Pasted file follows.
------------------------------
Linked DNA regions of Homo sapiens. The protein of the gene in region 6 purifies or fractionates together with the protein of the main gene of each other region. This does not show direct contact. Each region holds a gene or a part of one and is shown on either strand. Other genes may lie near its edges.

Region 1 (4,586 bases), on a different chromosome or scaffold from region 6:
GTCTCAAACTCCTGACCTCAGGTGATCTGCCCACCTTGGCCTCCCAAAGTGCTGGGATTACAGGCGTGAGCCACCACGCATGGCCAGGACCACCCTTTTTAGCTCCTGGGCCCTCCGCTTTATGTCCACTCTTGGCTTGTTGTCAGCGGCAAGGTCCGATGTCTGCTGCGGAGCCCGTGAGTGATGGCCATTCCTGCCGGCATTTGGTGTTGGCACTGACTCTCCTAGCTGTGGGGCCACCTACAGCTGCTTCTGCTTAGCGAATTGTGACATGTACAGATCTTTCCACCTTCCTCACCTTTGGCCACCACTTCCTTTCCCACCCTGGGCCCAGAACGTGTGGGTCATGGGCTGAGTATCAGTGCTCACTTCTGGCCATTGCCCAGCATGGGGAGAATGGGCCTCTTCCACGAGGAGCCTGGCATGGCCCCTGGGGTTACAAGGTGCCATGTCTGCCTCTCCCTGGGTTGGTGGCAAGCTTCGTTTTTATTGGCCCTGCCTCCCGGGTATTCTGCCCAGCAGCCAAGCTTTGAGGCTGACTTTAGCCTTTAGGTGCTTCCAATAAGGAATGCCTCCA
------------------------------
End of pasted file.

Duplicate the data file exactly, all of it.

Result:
Linked DNA regions of Homo sapiens. The protein of the gene in region 6 purifies or fractionates together with the protein of the main gene of each other region. This does not show direct contact. Each region holds a gene or a part of one and is shown on either strand. Other genes may lie near its edges.

Region 1 (4,586 bases), on a different chromosome or scaffold from region 6:
GTCTCAAACTCCTGACCTCAGGTGATCTGCCCACCTTGGCCTCCCAAAGTGCTGGGATTACAGGCGTGAGCCACCACGCATGGCCAGGACCACCCTTTTTAGCTCCTGGGCCCTCCGCTTTATGTCCACTCTTGGCTTGTTGTCAGCGGCAAGGTCCGATGTCTGCTGCGGAGCCCGTGAGTGATGGCCATTCCTGCCGGCATTTGGTGTTGGCACTGACTCTCCTAGCTGTGGGGCCACCTACAGCTGCTTCTGCTTAGCGAATTGTGACATGTACAGATCTTTCCACCTTCCTCACCTTTGGCCACCACTTCCTTTCCCACCCTGGGCCCAGAACGTGTGGGTCATGGGCTGAGTATCAGTGCTCACTTCTGGCCATTGCCCAGCATGGGGAGAATGGGCCTCTTCCACGAGGAGCCTGGCATGGCCCCTGGGGTTACAAGGTGCCATGTCTGCCTCTCCCTGGGTTGGTGGCAAGCTTCGTTTTTATTGGCCCTGCCTCCCGGGTATTCTGCCCAGCAGCCAAGCTTTGAGGCTGACTTTAGCCTTTAGGTGCTTCCAATAAGGAATGCCTCCA